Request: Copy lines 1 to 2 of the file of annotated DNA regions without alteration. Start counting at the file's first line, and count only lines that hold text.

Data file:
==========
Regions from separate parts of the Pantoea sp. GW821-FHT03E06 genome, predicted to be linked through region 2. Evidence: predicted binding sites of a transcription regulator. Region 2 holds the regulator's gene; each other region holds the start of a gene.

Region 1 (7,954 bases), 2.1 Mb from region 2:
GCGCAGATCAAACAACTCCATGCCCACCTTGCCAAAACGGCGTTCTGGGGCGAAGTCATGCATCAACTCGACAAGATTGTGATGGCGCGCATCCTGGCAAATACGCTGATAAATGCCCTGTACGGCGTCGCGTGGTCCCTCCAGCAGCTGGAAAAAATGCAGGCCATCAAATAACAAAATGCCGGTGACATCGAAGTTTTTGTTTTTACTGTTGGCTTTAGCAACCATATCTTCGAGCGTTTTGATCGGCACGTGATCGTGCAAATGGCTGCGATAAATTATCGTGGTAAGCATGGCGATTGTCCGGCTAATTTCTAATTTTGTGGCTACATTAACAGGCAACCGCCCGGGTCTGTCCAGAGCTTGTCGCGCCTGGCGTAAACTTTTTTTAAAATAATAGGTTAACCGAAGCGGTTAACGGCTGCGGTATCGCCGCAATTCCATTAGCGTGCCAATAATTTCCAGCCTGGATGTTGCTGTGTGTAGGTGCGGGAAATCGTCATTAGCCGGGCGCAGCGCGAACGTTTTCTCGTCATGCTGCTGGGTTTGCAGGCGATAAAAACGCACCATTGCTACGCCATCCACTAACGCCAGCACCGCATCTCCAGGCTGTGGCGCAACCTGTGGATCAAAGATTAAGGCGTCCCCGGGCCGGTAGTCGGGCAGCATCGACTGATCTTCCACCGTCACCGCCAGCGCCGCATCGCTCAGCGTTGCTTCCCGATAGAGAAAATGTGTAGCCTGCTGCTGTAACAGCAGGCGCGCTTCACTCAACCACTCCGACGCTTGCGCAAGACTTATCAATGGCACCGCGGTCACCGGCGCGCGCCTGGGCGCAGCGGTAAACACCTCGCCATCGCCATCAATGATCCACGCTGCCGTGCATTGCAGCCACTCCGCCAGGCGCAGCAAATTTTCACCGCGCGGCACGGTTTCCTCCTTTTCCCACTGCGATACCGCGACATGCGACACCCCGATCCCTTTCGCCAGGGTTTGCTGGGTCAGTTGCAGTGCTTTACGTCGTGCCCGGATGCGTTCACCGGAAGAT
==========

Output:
Regions from separate parts of the Pantoea sp. GW821-FHT03E06 genome, predicted to be linked through region 2. Evidence: predicted binding sites of a transcription regulator. Region 2 holds the regulator's gene; each other region holds the start of a gene.

Region 1 (7,954 bases), 2.1 Mb from region 2: